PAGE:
And though he can't recall exactly how long he's been auctioneering wool, Terry guessed it would be somewhere past the 40-year mark which means there are more than a few options to choose from when thinking of a career highlight or two worth mentioning.

When asked if he could narrow down a highlight from those 57 years (and counting), Terry's response was sweet.

"Can I say getting married?" he asked with a twinkle in his eye.

"Of course, there were many highlights over the years and they were all so wide and varied.

"I think one of the things I look back at and wonder how the hell I ever did it was when Elders moved out of those multi-level stores to come out to the single level complex out here, merging with Western Livestock.

"I was responsible for pulling all that together and moving the whole operation from Fremantle to Spearwood which was a mammoth task.

"When I think back I wonder how we ever did it."

But big achievements like that are still comparable to the smaller, every day achievements for Terry.

"The first time I stood up for auctioneering was a highlight of my career as well," Terry said.

"That is the most terrifying thing and in those days, there was this tiered structure with all these people sitting there and just you in front of them.

"It was truly terrifying."

And through the years, it has brought Terry pride to encourage others to terrify themselves on the Western Wool Centre rostrum.

"There's no secret to auctioneering, you just have to have a go and practice," Terry said.

"Like right now we've got young Mark (Boxall) starting to have a go and he's doing well.

"I started him off and that's one of the achievements I think of when I look back on my career - training auctioneers.

"There's four of them currently working who I trained: Mark Boxall, Brad Faithfull, Danny Burkett and Mark Goodall so that's another achievement I'll take to the grave."

It's rewarding work seeing the younger generation of wool brokers having a go under his watchful eye.

"I've been glad to be able to put my efforts into the younger generation here and it is rewarding to see them do well, not that I'd let them know that I think that!" Terry said with a laugh.

"I try to give them a hard time but it's great to see young Boxer (Mark Boxall) stand up there and auctioneer whereas six months ago he was battling to say boo to a goose.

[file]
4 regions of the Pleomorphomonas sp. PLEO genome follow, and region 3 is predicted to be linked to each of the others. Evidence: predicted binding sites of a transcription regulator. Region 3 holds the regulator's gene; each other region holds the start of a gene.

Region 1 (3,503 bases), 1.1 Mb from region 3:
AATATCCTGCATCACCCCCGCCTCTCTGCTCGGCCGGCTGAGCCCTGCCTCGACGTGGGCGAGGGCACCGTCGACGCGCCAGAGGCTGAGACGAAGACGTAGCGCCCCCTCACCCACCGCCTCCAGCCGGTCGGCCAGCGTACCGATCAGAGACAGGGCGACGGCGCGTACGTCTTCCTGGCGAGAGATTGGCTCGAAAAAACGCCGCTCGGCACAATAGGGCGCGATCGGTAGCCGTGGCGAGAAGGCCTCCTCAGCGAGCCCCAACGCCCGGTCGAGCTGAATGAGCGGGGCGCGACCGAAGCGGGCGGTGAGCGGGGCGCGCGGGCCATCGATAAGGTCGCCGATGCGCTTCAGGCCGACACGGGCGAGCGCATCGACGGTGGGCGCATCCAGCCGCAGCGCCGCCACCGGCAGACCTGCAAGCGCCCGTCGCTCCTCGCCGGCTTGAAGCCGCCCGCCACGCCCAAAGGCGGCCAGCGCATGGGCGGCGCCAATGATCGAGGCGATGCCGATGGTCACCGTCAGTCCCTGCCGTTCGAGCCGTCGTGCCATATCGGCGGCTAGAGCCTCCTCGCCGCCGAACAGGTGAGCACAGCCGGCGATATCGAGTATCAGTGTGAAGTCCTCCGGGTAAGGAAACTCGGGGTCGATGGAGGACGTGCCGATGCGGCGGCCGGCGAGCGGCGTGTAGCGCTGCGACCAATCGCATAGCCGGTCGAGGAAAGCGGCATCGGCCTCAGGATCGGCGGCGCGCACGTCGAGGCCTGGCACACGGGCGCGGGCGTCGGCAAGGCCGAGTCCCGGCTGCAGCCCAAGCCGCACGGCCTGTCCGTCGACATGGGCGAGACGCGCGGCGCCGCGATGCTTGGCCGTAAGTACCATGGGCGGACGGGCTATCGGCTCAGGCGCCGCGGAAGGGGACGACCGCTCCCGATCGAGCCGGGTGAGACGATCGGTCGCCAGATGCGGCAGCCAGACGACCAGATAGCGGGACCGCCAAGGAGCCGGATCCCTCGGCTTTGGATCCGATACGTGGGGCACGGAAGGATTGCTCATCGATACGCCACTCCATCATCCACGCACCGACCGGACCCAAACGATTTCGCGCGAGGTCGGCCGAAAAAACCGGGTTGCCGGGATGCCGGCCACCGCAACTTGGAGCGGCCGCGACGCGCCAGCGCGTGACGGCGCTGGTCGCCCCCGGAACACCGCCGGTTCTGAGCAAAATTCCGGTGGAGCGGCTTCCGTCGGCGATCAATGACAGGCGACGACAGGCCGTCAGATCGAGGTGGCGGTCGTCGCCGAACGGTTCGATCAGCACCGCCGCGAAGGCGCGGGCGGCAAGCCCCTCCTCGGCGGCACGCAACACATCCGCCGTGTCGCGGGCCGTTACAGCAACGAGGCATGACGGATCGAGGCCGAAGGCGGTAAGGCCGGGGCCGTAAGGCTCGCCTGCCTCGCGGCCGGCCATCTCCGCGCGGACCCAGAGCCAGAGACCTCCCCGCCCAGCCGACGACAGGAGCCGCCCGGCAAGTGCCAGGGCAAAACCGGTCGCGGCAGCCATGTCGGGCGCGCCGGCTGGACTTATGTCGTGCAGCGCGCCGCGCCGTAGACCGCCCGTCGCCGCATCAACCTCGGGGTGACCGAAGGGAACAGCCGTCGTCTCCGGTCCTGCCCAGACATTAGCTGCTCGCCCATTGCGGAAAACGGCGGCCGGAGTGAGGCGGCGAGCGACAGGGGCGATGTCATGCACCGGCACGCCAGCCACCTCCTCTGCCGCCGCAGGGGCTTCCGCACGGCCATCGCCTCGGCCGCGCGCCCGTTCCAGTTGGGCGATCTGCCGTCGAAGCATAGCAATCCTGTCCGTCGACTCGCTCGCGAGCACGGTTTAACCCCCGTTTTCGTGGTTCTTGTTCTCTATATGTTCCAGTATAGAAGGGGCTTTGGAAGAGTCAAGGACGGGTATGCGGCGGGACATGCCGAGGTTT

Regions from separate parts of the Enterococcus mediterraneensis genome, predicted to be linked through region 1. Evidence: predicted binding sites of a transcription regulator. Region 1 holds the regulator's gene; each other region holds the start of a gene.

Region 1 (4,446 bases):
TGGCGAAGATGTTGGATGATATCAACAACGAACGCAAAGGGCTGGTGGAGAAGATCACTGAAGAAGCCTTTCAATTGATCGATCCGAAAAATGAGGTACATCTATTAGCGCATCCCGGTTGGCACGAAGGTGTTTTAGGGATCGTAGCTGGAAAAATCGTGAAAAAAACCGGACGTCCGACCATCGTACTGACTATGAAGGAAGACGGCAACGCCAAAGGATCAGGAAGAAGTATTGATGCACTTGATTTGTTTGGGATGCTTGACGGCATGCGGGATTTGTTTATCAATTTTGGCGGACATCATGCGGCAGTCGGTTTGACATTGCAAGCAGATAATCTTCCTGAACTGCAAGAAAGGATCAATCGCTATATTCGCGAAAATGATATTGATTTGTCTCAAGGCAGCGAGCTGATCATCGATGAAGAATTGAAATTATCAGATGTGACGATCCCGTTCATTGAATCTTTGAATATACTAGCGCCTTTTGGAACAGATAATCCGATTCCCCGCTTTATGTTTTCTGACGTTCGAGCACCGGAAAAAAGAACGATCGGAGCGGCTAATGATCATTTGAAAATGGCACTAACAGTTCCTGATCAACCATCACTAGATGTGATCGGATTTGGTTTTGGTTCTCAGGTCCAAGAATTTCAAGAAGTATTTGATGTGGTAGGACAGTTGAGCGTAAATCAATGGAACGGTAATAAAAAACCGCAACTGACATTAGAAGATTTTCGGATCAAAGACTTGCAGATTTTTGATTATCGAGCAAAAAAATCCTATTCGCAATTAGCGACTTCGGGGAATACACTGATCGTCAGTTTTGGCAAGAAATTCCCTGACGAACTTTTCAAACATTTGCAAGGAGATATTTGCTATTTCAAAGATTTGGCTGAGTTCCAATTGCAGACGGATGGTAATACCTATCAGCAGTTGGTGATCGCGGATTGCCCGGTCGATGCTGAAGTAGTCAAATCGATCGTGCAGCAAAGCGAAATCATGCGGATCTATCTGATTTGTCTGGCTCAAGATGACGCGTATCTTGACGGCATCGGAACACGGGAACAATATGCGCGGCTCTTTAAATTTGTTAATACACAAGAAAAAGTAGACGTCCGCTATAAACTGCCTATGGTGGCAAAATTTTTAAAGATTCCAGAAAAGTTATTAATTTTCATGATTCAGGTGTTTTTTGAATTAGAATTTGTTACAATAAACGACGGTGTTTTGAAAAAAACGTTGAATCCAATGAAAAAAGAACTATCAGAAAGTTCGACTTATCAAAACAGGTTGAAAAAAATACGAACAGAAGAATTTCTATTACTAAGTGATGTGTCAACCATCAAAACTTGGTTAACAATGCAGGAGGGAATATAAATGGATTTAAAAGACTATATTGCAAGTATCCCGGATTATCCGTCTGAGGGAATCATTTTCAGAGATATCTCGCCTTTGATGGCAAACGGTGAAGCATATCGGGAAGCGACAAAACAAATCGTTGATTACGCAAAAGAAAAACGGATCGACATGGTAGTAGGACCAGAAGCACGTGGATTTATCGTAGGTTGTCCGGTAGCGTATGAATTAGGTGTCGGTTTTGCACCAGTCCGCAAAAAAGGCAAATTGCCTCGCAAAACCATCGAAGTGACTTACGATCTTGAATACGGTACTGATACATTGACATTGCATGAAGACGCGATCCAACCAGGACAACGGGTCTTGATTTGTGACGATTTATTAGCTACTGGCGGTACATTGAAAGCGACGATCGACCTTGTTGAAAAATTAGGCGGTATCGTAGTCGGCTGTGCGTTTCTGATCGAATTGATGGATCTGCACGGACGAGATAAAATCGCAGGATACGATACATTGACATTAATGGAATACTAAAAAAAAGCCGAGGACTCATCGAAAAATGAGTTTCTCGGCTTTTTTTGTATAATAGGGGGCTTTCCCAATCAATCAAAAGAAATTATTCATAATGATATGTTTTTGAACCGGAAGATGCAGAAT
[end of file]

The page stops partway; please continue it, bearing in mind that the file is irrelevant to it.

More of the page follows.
"That's a great achievement for him."

While Terry enjoys working with the young up-and-comers and the auctioneering side of his role, he believes his natural habitat is on the road, somewhere between Beverley and Dalwallinu.

"There are probably too many kilometres on the car but I don't mind that at all, getting out there on the road," he said.

It's no surprise then, when asked what his favourite part of the job was, that Terry didn't miss a beat before he responded.

"I love dealing with people," he said.

"Not only with the people here at the woolstores, but with the people out there, in the bush.

"That's what our business is all about.

"You've got to get out there and shake hands in the sheds and the yards, you can't do business from behind a desk in this job.

"And that's what I enjoy about working with this wool team here at Primaries because blokes like Tim Chapman know and understand how important it is to do face-to-face business.

"That is absolutely important."

Keeping in touch with woolgrower confidence in the Merino industry is a big part of that face-to-face business focus but Terry said even with so many years of experience, predicting what was around the corner in the wool game was no easier than it was 50 years ago.

"I couldn't tell you where the market is going to be tomorrow," he said.

"If you look at any graph, I'd defy anyone to say what's going to happen because if anyone knew that, they'd make a lot of money.

"There's so much volatility in the market and I don't know anyone who can predict where it's going."

Despite that volatility, there's confidence among woolgrowers in the future of the industry.

"I believe there's confidence out there, I think wool is a fibre that will always have a place," Terry said.

"With technology changing, there is always going to be different demands for wool but I think it will always be there."

Agreeing with many others, Terry believes China has a long-term role to play in the Australian wool market.

"But because we can't get enough information from over there (China) as to where they're heading I think knowing exactly what's happening there is one of the difficulties of the wool industry for us," he said.

Chinese interest in Australian wool and technological advances aside, Terry doesn't see any big changes in the near future to the way wool is being sold.

"I think it'll be business as usual for the foreseeable future," he said.

And it'll be business as usual for Terry too, because he seems like he has plenty more years of road tripping, wool inspecting and gavel banging ahead of him yet.